Rumour and guarded suggestions of the use of force by the liberation movement. It was rumoured that the reversal- of the policy of non-violence was being considered; but by whom, none could say. It was rumoured that ANC members in local secret branches were being consulted, opinions sought. It was becoming the consensus everywhere amongst the political activists that change was necessary and overdue, and that force would have to be brought into play against a state which knew no other answer to its people’s grievances. But who would start, and where? how? In the shadowy, apparently leaderless vacuum left by the disappearance of the substance of the ANC, could the slow drift to anarchic violence evidenced by a new and unknown group calling itself ‘Poqo’ be followed?
The answer came, again dramatically, on December 16th, 1961 – six months later from the Republic Day strike. In the early hours of the morning, in all the main urban areas, government and municipal installations came under attack by sabotage. Bombs brought down electrical pylons, and damaged pass offices and rail tracks. Posters pasted up during the night announced the actions to be the work of a new body, Umkhonto we Sizwe, which would carry on armed forms of struggle for the liberation of the people.
Before many of the posters could be read and digested by the people at whom they were aimed, police squads scoured the areas, tearing them down and destroying them. Still, the message got out – not to many but to a few; and the news that something new had been formed and had struck against the state, spread by gossip and by rumour. But of Umkhonto itself and its leaders there was no sign. It too had surfaced briefly, and then disappeared into the ‘underground.’
From time to time during the following months there were reports, rumours, tales, some true and some untrue, of further acts of sabotage against symbols and installations of the State. There were tales of deliberate crop burning, and of petty industrial sabotage of machines; but no solid facts. The press, leant upon by government, suppressed the news of actual sabotage, even where reporters confirmed the facts. Sabotage, too, remained a flicker in the shadows, raising the hopes and morale of a suffering population although they could discover nothing solid about its scale, its effectiveness, or who directed and carried it out.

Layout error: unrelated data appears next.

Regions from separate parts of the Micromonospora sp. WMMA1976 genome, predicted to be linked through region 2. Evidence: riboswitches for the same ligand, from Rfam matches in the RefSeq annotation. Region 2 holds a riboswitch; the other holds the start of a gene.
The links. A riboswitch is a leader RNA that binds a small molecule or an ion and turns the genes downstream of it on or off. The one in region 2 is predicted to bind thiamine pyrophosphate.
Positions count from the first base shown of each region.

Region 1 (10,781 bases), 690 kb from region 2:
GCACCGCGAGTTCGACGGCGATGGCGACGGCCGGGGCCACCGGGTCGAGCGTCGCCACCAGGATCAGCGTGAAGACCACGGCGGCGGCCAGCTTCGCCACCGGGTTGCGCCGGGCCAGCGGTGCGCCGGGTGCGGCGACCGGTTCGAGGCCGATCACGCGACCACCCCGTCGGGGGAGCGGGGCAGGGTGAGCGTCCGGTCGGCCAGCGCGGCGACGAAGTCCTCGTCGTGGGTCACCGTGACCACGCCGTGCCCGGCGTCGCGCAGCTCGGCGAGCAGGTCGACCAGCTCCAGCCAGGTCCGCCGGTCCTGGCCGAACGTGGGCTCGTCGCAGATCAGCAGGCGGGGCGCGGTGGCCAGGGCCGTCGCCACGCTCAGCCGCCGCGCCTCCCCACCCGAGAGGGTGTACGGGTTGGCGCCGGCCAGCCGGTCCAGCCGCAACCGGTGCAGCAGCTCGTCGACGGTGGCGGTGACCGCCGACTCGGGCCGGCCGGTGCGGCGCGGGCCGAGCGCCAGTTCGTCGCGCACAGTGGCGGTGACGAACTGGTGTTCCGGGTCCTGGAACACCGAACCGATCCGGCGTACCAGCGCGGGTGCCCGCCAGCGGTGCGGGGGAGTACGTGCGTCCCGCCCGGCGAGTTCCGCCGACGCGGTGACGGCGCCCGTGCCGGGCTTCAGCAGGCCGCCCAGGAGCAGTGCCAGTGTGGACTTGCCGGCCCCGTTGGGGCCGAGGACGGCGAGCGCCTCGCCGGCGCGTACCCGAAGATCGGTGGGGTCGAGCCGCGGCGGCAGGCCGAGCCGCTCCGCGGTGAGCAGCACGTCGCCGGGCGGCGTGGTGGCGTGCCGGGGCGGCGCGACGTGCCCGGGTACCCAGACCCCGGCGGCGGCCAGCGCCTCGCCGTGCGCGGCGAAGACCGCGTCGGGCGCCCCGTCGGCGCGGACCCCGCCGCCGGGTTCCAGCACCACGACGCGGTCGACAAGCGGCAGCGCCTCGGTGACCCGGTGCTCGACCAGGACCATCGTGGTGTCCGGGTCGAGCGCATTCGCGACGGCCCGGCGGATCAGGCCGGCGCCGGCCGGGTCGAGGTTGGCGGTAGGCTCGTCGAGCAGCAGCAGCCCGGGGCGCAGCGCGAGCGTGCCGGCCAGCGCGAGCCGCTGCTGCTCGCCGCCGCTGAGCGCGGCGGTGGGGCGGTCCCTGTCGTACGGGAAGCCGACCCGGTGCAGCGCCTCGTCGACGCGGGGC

Mandela remained out of sight,, unreported. Until August, there were rumours that he had been seen now here, now there, that he had addressed secret meetings of activists in several centres; but no one knew for sure. And then the sudden news that he had been stopped at a road block on the Durban-Johannesburg road and arrested, 17 months after disappearing underground. Soon afterwards he was charged with inciting a strike on Republic Day, and with leaving the country illegally. In November 1962 he was sentenced to five years’ imprisonment. But mystery remained. Where had he been when ‘underground’? Why had he left the country, and returned again to the ‘underground’? His vigorous defence of his politics during the trial provided no clues, no answers.
And so it remained – a period of occasional and often unreported acts of sabotage, of occasional legal protest actions breaking the surface; but only rumour and speculation about what really was going on underground. Until June 1963.
By then almost all known ANC and Communist Party activists had been placed under banning orders, prohibited from almost all social and political contact with others; many were house arrested and virtually incommunicado. And still rumour had it that the ‘underground’ survived, lived and operated..
Detention of suspects without trial had been written into the law, and the first victims had vanished into the silence of solitary confinement in police stations and prisons, from which rumours and evidence of persistent torture, sleep-deprivation and maltreatment filtered out. Other prominent political activists had disappeared into the ‘underground’ – Walter Sisulu from Soweto, Govan Mbeki from Port Elizabeth, both being sought by security police armed with house arrest orders. On June 26th, an illegal radio transmission programme had come on the air – Freedom Radio -heard with some difficulty; and for its first ever broadcast from underground, the voice and message of Walter Sisulu. Perhaps few people had switched to the right wavelength at the right moment; but word circulated around the townships, and on the grapevines of political rumour. The underground is no longer silent! It speaks!
And then it was July 1lth. And Rivonia.
The State Case
The triumph of the police and state was unrestrained, the tone exultant. The claims of what had occurred in a raid on a Rivonia house were extravagant. The ‘secret headquarters’ of the whole national liberation movement, it was claimed, had been ‘captured’, together with the secret archives of a vast conspiracy of sabotage and preparation for guerrilla war. Those arrested, it was claimed, constituted the ‘High Command’ of the conspirators, and they had been taken red-handed along with precise detailed plans for armed struggle. The mask had been stripped from the vaunted ‘non-violent’ ANC, it was claimed, and the reality of a murderous violent conspiracy had been revealed to confirm all the government’s fiercest allegations against it.